Finance Minister Constantinos Petrides on Thursday accused US news network CBS of promulgating old news after its 60 Minutes programme this week pointed the finger at Cyprus as “one of the weakest links” in international efforts to seize the assets of sanctioned Russian nationals.
The CBS report also said the island hosts dozens of active shell companies that can be traced back to Russian oligarchs. The show noted how after the financial meltdown in 2013, Cyprus switched to the golden passports scheme to attract foreign wealth.
It said it learned that at least a dozen of these now sanctioned Russian oligarchs were issued golden passports. The programme interviewed several people including a Cypriot MP.
In a lengthy statement on Thursday, Petrides said much of what was aired on 60 Minutes related to the pre-2013 period “which was valid” but the reality had changed significantly since then.
“The unsubstantiated nature of the statements present a completely opposite picture to the facts currently in force,” he said.
For starters, the minister said, CBS claimed that the exposure of the Cypriot banking system to Russia was €5.6 billion. “In fact, this report does not exceed €1 billion. It is regrettable that such inaccuracies are being told by an international news network,” he said.
“The exposure of our banking sector in Russia is significantly lower than it is often presented in the international press, and close to the level of most European countries.”
By the end of 2021, global loans with exposure to Russia accounted for only 0.8 per cent of total loans.
Petrides said that during the same period, total deposits with exposure to Russia represented only 3.8 per cent (up from 40 per cent in 2013) of total deposits, of which two thirds are interbank deposits, “and despite the fact that a relatively large Russian community lives and operates in Cyprus but has nothing to do with the entities subject to sanctions”.
He said that banking institutions in Cyprus in recent years, interpret and apply “in the strictest way” the framework concerning the identification of customers in relation to the anti-money laundering framework.
This practice was the reason why there were very often complaints from both investors, businessmen and citizens. It has led to the closure of over 80,000 accounts and rejection of account opening requests to thousands of others.
“Many of them even opened accounts in other European countries or certain states in the USA without much difficulty, as noted in a recent report by the European Parliament,” said Petrides. Also, Cyprus does not maintain any reserves of the Central Bank of Russia, “unlike other European countries”, he added.
Cyprus, he added, played a positive role in both the adoption and implementation of sanctions against Russia, despite the adverse effects they would have on the Cypriot economy, “impacts that may have been disproportionate compared to other EU countries”.
From the beginning of the adoption of the sanctions, he said, “information” circulated in the international press showing Cyprus opposing the sanctions. This was fake news that even created unrest outside the Cypriot consulate in Kiev, endangering staff, and forcing the Cypriot Government to make denials, the minister said.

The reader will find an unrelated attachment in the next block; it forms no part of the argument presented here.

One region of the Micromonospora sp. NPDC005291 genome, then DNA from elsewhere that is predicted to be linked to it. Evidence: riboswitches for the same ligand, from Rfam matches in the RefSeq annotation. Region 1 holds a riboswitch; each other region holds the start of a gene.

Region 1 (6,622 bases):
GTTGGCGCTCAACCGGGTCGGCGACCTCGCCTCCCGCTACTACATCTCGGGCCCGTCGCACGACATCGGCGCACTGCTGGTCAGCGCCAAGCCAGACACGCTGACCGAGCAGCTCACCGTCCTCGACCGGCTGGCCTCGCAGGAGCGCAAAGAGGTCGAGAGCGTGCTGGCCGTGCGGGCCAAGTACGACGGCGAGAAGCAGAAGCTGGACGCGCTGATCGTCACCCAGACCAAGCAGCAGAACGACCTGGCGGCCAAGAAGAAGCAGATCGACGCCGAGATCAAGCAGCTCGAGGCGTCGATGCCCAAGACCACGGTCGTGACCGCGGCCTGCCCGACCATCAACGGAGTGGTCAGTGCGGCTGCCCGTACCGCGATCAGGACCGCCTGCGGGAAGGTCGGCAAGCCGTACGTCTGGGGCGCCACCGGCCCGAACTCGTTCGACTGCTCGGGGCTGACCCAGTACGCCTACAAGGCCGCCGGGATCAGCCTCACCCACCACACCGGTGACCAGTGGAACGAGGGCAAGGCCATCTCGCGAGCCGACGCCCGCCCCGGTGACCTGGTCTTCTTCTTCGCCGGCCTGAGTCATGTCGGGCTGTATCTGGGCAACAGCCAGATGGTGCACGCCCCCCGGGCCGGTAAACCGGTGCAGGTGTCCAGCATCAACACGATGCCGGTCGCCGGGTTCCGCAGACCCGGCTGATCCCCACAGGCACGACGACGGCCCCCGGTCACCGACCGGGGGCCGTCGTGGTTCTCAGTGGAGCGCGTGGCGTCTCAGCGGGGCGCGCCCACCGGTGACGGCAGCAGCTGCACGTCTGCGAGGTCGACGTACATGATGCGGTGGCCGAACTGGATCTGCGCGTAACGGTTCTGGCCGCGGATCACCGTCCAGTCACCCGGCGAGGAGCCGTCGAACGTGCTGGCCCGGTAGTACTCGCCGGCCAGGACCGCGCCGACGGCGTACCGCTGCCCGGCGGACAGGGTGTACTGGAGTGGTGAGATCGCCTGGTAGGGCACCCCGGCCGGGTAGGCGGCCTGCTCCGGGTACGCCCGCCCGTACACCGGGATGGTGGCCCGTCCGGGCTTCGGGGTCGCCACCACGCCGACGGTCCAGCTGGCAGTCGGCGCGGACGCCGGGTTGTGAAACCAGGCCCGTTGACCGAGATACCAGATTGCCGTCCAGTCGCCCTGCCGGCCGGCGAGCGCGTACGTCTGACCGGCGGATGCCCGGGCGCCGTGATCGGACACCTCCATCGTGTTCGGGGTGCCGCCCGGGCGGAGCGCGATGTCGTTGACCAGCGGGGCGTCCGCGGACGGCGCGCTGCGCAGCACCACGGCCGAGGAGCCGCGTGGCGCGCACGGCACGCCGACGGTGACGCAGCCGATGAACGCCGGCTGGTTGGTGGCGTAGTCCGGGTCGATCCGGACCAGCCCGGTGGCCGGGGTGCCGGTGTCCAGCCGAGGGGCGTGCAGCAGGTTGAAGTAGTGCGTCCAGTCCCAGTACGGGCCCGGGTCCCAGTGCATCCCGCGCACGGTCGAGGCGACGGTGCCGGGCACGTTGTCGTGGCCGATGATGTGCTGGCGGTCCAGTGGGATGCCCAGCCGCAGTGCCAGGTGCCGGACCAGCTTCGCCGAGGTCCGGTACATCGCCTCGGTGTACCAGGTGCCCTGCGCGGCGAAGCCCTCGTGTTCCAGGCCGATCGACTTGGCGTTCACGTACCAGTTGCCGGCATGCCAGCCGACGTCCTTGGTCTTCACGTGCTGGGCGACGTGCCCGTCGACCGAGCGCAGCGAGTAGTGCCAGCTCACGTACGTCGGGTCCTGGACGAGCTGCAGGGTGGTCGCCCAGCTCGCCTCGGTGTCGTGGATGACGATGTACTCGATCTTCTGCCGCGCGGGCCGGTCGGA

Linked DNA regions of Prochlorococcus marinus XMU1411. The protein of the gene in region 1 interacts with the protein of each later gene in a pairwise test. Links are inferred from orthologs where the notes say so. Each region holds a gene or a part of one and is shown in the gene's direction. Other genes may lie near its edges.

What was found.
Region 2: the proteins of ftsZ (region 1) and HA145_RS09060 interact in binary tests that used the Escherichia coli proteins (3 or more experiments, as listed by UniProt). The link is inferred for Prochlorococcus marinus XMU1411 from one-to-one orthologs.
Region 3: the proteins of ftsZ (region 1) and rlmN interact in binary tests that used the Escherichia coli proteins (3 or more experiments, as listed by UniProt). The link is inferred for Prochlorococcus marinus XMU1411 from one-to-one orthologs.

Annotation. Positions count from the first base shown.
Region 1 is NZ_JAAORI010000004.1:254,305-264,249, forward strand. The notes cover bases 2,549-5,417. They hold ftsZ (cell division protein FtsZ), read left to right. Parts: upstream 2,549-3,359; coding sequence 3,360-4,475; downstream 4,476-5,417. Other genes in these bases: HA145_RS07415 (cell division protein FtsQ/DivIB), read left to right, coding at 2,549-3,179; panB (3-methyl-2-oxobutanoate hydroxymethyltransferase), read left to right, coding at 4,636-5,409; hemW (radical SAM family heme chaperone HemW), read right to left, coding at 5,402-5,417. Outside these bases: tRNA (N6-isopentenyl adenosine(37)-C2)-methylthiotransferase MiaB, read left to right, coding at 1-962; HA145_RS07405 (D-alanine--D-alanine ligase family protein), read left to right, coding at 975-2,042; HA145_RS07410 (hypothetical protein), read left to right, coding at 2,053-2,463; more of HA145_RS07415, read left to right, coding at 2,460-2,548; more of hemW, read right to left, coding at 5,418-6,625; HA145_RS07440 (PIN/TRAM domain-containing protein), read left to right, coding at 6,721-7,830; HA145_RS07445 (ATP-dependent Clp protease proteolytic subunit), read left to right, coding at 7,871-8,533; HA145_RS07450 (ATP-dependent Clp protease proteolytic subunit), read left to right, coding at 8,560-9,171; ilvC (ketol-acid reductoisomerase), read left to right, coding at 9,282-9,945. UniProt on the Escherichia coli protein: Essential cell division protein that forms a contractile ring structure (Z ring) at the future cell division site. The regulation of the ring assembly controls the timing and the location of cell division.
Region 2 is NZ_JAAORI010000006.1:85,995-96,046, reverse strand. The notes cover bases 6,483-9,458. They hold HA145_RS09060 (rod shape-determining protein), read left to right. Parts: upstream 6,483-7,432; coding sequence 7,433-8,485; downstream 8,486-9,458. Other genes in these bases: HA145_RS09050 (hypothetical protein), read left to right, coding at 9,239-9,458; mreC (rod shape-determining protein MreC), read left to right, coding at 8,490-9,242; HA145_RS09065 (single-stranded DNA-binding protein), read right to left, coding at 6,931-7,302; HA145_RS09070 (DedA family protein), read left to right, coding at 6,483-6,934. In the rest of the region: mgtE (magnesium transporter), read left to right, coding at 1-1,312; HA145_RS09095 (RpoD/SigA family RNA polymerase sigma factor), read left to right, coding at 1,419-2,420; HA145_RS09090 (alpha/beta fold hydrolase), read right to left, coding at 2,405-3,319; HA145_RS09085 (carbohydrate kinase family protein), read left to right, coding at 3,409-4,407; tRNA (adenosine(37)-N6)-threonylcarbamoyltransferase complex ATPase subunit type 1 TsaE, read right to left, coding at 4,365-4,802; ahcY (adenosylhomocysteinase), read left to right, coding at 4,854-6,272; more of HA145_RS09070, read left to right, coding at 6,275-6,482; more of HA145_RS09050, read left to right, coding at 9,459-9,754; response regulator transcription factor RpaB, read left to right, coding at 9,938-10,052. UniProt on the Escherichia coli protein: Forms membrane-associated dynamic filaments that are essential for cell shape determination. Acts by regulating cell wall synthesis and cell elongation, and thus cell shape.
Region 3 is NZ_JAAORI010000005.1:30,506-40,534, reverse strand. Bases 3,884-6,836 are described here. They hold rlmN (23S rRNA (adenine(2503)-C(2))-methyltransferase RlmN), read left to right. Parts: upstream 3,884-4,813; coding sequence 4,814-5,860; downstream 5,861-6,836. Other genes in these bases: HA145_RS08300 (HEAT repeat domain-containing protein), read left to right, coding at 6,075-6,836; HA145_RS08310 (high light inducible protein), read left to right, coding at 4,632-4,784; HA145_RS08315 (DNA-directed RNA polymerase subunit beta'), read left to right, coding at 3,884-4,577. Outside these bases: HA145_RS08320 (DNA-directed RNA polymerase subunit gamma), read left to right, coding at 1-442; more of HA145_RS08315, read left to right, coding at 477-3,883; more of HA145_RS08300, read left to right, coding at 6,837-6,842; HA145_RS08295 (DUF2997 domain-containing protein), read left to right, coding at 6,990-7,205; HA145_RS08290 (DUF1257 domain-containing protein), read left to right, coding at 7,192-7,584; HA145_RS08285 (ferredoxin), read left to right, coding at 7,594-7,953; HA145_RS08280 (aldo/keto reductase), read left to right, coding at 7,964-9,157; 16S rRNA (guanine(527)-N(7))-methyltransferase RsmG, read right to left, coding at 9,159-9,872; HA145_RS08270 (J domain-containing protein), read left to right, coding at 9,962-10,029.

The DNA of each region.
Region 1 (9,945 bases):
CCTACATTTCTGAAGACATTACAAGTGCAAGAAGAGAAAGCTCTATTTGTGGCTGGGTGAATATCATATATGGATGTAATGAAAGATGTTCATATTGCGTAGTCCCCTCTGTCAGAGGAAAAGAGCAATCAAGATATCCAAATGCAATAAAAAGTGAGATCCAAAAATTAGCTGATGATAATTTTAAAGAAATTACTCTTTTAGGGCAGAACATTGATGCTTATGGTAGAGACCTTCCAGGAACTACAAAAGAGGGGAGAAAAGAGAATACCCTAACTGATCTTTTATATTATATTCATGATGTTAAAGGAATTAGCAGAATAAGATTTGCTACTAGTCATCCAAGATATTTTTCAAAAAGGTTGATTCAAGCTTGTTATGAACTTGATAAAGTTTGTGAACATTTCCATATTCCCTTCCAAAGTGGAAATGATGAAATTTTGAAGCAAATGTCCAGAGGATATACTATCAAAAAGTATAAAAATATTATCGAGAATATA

“This disinformation has continued, including rumours of Cyprus’ ineffective implementation of European sanctions, or that Cyprus continues to be a haven for Russian oligarchs,” he added.
Petrides gave a rundown on safeguards in place and all the work that has been done since 2013 in cooperation with the EU and with Moneyval.
The current framework has “unquestionably corrected many of the distortions and mistakes of the past” and is constantly being upgraded by incorporating new regulations depending on international developments.
Reports from the EU and Moneyval show the opposite picture from the one projected of inaction, Petrides said.
“It is particularly regrettable that this image is being reinforced or promoted abroad by politicians at home in their attempt to reap petty party benefits.”
Touching on the issue of ‘golden passports’, the minister said that to date, the Council of Ministers has approved the commencement of the process of depriving 63 persons and 96 of their dependents, a total of 159 persons, of Cypriot citizenship. Of these, 10 persons were under sanctions with 31 dependents.
As far as seizure of Russian assets was concerned, he said that EU sanctions do not include seizures, but the freezing of assets. “The position of the European Union in the relevant committees on sanctions is in fact to avoid any seizures since legally they can lead to claims from the owners or even compensation,” he added.
The same applies to the publication of a nominal list containing personal data, which he said was not permissible under the acquis communautaire on the protection of personal data even of persons who are under the sanctions regime.
“As a government, in the last ten years we have made great progress in the fight against money laundering and transparency, progress, which is internationally recognised,” the minister said.
At the same time, he conceded that mistakes had been made, especially regarding the Cyprus Investment Programme, “which have cost the image of Cyprus abroad”.
“But these mistakes cannot negate the enormous progress that has been made in recent years and which must continue,” he concluded.